Other expenses rose by 14.3 percent to $37 million in fiscal 2008, from $31 million last year. Increased international travel for the faculty, broader MBA recruiting outreach, direct costs for new executive programs, and expenses related to the School’s Centennial activities were the major reasons for the growth in other expenses this year.
cash from operations
HBS relies on cash from operations, as well as endowment gifts and appreciation, to cover capital expenses and any related debt service over the long term. Cash from operations varies according to the health of the economy as well as the School’s spending priorities. Levels of revenue from HBP and Executive Education, income from investment returns on the endowment, and unrestricted giving all are sensitive to economic conditions.
Meanwhile, HBS adds faculty, manages its research activity, and invests in its revenue-generating businesses and campus infrastructure on a long-term, strategic basis. While generally tracking these activities, the School’s expenses also reflect strategic opportunities as they arise. As a result, cash from operations can fluctuate widely from year to year.
In 2002, the launch of The Campaign for Harvard Business School coincided with the start of an economic recovery, producing strong growth in revenue from gifts, HBP, and Executive Education. The School’s operating cash flow nearly doubled year-over-year in fiscal 2004 to $15 million, and reached a plateau of $24 million and $23 million in fiscal 2005 and 2006, respectively. Cash from operations increased to $30 million in fiscal 2007, primarily as a result of the larger endowment distribution and income from unrestricted current use gifts.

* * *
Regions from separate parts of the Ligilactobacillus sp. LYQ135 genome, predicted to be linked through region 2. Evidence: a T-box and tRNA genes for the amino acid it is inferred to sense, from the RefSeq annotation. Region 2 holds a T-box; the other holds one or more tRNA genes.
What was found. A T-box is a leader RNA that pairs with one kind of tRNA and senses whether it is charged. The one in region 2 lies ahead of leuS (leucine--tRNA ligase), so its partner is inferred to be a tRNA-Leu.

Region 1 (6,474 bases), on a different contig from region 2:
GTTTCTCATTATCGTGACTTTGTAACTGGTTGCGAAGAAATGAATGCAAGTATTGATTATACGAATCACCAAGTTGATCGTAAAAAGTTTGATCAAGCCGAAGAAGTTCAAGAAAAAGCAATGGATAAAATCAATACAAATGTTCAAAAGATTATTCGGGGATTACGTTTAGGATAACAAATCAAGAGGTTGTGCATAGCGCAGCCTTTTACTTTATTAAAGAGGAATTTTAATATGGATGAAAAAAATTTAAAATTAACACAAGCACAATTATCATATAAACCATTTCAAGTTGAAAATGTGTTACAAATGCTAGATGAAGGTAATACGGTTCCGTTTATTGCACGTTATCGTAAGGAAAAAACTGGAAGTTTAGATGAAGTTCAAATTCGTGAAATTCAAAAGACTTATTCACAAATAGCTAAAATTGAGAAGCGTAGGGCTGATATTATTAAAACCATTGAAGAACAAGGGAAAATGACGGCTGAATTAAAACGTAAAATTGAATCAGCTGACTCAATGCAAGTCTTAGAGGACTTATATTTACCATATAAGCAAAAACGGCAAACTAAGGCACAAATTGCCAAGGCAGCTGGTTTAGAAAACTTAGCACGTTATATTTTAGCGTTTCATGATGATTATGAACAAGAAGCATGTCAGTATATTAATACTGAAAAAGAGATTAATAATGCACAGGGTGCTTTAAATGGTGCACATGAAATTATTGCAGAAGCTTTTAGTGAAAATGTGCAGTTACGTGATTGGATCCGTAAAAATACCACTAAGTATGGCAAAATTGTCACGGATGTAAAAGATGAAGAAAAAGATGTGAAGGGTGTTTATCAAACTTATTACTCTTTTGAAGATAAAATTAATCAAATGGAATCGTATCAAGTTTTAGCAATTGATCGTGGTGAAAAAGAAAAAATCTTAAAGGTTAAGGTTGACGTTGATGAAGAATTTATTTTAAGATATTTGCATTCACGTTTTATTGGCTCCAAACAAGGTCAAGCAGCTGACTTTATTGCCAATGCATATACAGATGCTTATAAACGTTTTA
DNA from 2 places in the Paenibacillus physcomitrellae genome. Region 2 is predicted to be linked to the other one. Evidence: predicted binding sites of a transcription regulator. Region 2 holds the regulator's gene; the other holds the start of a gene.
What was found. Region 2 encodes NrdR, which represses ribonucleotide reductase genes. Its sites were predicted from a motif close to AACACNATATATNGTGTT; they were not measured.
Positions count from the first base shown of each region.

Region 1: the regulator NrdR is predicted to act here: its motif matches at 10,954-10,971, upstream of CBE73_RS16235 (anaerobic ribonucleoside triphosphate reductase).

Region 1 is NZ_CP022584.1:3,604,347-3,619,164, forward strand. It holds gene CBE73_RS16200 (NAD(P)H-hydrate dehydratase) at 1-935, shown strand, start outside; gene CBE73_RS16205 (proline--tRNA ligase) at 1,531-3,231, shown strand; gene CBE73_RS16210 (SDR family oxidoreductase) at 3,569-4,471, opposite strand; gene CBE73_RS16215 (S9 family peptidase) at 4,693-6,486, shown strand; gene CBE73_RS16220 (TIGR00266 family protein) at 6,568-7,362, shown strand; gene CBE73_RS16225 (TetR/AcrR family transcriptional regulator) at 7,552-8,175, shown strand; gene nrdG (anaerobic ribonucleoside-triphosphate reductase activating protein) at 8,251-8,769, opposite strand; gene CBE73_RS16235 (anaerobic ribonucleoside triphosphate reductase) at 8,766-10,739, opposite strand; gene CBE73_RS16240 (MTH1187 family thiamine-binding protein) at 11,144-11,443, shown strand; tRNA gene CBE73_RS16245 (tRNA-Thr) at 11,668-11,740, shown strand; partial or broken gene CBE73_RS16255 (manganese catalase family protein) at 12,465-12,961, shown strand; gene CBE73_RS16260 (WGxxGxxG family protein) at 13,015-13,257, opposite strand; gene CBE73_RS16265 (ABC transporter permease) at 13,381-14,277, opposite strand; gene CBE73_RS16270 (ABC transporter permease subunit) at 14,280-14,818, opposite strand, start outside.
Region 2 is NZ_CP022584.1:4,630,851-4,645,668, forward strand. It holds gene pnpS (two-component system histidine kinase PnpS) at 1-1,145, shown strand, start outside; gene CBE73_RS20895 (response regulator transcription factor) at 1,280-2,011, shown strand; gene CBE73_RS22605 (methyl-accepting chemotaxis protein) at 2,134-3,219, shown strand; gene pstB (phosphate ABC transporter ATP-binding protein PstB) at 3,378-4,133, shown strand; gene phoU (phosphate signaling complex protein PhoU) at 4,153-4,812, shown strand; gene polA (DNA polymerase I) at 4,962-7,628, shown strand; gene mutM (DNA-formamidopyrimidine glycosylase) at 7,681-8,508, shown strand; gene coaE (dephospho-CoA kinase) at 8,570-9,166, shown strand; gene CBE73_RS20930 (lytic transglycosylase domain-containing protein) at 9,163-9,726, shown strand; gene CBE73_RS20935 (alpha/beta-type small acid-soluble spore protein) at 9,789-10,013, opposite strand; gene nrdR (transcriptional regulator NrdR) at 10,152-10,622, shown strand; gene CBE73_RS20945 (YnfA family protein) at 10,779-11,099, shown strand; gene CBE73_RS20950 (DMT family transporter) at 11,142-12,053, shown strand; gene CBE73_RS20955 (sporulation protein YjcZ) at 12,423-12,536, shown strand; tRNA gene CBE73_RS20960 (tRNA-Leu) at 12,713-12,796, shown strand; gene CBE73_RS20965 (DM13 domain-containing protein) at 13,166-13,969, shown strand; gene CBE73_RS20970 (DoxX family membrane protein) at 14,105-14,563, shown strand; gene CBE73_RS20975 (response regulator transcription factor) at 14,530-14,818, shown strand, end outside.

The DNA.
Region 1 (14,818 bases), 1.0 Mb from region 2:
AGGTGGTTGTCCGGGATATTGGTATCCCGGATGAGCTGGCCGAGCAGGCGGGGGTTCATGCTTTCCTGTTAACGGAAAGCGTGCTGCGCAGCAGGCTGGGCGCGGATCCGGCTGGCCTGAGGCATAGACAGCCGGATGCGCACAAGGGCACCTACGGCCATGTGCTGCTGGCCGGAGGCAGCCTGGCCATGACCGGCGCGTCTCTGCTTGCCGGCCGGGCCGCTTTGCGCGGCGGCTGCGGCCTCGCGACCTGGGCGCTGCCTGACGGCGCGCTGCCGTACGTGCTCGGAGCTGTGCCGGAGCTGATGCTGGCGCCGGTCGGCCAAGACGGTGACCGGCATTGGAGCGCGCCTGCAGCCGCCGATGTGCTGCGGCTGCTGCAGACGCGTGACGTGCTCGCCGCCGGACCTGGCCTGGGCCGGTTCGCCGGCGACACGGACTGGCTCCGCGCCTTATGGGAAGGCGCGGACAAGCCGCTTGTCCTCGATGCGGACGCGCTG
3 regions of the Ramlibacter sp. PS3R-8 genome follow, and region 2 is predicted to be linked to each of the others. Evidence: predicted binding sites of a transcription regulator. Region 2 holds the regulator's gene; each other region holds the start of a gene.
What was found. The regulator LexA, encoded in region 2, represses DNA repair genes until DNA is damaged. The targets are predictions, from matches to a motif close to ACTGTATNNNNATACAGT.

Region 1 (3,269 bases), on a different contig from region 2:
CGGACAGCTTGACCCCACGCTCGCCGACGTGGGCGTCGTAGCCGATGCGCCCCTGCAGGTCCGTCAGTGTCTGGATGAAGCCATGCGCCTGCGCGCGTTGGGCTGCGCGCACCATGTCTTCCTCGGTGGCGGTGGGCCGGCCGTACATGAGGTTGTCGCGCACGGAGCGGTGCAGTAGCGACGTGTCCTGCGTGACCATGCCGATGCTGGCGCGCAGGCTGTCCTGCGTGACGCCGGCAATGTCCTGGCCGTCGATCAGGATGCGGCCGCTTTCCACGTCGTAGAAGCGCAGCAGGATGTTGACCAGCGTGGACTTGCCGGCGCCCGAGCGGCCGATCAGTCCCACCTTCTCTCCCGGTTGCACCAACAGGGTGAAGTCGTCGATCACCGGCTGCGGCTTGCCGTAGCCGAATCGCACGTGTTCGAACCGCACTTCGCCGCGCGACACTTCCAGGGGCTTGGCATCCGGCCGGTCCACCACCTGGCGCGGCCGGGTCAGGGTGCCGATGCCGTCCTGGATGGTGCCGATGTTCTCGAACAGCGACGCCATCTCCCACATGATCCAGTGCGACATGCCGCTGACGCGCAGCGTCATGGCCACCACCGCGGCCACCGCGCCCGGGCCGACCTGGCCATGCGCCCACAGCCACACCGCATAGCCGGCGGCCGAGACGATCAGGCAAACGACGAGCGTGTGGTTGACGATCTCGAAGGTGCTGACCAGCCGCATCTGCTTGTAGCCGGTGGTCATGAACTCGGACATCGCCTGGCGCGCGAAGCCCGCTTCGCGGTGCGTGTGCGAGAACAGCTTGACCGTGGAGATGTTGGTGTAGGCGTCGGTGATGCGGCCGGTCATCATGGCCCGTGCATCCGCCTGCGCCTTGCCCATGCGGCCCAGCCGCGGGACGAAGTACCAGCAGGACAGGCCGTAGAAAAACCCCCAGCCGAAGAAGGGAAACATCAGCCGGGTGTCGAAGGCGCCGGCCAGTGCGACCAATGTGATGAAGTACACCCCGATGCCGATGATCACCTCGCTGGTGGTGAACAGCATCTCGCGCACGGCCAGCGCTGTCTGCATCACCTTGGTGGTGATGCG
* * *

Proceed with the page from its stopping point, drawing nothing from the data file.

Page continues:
In fiscal 2008, cash from operations declined by $2 million from the previous year to $28 million, reflecting a mix of factors. Growth in the endowment distribution and strong revenue from Executive Education were offset by slower growth in HBP, a decline in unrestricted current use giving, and higher operating expenses. The increase in expenses was largely attributable to growth in the size of the faculty, variable costs in HBP, and a one-time expensing of the historic vacation liability.
use of endowment principal and appreciation
HBS regularly funds key initiatives with principal and related capital appreciation of gifts made in prior years intended for these purposes. These funds vary from year to year depending on the type of gifts available, the purposes for which these gifts were given, the status of the School’s initiatives related to these purposes, and the available appreciation.
After remaining essentially level for the prior three years at $14 million, use of endowment principal and appreciation grew to $41 million, in fiscal 2008. The increase reflected the School’s $26 million share of a University-wide strategic decapitalization from the endowment, drawn from appreciation resulting from the Harvard endowment’s strong investment returns in recent years.
cash available for capital activities
Fiscal 2008 marked the second consecutive year in which the School’s cash flow exceeded net capital expenses. Although capital investment in the HBS campus doubled from fiscal 2007 to $40 million, cash before capital activities grew to $69 million, driven by the increase in use of endowment principal and appreciation related to the strategic decapitalization.